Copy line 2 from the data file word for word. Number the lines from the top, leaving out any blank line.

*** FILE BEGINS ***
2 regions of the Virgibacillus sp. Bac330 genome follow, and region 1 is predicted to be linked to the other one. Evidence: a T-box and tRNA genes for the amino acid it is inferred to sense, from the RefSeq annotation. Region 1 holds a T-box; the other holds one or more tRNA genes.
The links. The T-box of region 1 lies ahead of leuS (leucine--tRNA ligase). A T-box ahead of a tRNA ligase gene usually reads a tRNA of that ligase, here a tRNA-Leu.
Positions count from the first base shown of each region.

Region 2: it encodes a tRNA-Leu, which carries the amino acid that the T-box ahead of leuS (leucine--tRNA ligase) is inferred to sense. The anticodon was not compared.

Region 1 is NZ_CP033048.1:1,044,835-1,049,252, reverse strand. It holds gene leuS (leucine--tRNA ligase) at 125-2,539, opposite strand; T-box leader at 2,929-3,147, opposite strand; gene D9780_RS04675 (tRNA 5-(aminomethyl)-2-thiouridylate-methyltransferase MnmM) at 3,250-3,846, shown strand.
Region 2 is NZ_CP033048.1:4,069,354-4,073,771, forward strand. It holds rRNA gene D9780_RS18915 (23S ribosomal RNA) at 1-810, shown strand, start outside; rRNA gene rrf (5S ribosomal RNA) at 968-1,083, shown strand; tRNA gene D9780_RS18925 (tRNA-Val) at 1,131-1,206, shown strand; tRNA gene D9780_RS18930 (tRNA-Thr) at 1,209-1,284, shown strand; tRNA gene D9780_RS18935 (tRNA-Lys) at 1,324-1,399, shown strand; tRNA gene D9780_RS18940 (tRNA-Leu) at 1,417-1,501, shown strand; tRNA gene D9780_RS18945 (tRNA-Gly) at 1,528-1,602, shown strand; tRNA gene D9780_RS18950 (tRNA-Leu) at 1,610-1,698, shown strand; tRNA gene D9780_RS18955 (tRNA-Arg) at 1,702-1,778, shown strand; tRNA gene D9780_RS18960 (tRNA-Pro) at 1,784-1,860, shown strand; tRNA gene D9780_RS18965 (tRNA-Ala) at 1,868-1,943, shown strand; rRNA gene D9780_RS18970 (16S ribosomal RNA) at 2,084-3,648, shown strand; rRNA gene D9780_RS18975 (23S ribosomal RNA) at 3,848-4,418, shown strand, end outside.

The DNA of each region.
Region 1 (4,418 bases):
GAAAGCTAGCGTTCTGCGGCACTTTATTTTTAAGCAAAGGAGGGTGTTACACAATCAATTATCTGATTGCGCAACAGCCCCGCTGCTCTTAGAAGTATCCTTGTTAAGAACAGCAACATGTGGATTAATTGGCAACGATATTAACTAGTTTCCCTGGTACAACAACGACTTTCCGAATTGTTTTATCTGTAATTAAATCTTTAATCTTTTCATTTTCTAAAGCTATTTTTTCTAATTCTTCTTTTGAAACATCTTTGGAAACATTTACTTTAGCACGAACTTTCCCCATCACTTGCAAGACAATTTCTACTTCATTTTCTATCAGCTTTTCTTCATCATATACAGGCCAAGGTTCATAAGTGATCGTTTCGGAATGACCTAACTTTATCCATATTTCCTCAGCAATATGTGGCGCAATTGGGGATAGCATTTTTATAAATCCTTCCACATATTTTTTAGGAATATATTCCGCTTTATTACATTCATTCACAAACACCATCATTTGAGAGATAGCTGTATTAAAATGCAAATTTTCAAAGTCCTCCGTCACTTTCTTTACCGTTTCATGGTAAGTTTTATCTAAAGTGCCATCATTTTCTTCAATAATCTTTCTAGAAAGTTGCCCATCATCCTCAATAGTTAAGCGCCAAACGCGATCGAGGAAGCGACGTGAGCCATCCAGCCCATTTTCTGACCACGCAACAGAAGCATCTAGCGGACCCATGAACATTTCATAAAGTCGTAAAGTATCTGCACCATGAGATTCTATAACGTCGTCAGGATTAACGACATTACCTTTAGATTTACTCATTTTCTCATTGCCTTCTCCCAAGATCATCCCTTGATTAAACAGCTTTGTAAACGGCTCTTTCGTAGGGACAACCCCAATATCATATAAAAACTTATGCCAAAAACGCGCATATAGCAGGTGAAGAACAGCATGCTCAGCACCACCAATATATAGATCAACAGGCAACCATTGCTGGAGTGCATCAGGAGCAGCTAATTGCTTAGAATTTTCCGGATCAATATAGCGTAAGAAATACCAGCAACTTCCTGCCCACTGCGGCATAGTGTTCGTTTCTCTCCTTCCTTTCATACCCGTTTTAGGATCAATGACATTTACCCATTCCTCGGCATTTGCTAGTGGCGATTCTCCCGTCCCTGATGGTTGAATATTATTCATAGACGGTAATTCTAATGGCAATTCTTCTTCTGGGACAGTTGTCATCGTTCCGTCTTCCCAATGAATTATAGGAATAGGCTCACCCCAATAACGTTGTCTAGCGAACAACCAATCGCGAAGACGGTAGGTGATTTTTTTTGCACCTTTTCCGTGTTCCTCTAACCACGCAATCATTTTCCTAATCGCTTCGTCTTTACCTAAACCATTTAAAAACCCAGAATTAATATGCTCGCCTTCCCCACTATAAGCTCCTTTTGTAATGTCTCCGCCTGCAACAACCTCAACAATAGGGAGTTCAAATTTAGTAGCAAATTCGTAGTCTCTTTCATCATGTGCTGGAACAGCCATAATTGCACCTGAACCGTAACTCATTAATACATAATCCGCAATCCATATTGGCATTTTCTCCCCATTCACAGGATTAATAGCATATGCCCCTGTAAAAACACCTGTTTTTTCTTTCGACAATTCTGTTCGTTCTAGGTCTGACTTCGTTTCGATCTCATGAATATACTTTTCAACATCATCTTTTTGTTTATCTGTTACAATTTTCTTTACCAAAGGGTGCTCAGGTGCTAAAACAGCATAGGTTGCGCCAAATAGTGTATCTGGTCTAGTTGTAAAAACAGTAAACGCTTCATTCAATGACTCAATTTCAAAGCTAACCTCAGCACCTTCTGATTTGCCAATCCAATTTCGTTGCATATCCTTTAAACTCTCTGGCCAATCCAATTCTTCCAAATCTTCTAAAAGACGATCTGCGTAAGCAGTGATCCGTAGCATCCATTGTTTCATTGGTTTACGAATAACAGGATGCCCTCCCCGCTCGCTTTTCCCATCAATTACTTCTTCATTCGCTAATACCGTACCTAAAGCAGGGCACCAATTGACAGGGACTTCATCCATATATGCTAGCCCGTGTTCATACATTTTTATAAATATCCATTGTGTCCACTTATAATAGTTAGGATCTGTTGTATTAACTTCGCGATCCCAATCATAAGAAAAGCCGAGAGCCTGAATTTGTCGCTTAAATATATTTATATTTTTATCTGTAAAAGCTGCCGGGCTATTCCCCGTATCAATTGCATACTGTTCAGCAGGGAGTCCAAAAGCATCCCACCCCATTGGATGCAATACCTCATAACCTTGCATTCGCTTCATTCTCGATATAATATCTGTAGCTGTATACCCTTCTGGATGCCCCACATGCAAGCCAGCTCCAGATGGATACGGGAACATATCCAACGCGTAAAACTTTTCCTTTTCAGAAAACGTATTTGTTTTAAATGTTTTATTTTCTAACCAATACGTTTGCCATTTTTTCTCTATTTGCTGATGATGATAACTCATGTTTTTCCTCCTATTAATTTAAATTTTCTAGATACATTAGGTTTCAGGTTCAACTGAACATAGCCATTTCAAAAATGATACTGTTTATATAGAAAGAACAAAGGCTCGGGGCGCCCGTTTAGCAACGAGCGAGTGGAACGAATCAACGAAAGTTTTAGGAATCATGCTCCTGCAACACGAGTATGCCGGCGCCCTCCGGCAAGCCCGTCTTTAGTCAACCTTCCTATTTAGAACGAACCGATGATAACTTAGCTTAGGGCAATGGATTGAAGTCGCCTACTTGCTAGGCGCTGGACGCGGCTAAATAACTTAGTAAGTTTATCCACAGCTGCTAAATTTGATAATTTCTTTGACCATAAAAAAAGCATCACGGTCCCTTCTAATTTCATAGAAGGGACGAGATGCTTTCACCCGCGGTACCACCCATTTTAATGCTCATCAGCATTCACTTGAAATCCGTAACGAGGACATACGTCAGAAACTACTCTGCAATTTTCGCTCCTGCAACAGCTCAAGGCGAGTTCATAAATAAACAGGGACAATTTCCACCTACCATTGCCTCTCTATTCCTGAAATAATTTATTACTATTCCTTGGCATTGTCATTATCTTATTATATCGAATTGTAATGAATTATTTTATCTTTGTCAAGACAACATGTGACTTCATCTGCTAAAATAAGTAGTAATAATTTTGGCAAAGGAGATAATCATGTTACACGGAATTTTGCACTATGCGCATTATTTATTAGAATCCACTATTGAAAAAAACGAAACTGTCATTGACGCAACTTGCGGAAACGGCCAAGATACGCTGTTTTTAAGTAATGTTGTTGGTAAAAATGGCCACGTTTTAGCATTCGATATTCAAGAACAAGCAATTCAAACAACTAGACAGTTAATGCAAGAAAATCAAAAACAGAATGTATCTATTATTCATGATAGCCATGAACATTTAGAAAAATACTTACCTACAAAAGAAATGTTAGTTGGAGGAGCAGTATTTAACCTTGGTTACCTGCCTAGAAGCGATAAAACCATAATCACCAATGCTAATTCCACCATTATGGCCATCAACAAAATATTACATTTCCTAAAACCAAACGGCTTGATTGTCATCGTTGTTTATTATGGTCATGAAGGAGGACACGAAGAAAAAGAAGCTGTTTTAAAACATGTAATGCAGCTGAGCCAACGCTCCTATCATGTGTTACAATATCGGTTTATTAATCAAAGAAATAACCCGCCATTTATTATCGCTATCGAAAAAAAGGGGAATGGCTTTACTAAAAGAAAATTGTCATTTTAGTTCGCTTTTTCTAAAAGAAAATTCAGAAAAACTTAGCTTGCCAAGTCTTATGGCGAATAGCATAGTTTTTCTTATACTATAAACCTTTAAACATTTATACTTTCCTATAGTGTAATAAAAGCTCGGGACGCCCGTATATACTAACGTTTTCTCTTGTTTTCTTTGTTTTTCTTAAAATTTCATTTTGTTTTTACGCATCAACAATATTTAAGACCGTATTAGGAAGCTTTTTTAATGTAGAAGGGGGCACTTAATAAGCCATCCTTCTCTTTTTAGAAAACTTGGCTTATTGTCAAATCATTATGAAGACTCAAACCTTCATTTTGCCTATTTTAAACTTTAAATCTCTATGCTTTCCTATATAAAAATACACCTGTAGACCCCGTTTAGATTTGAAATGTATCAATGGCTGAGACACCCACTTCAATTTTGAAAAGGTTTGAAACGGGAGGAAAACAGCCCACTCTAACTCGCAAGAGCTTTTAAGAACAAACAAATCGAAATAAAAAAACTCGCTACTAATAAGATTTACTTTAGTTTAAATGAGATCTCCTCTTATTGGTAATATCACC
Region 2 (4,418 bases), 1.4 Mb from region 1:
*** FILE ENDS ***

The links. The T-box of region 1 lies ahead of leuS (leucine--tRNA ligase). A T-box ahead of a tRNA ligase gene usually reads a tRNA of that ligase, here a tRNA-Leu.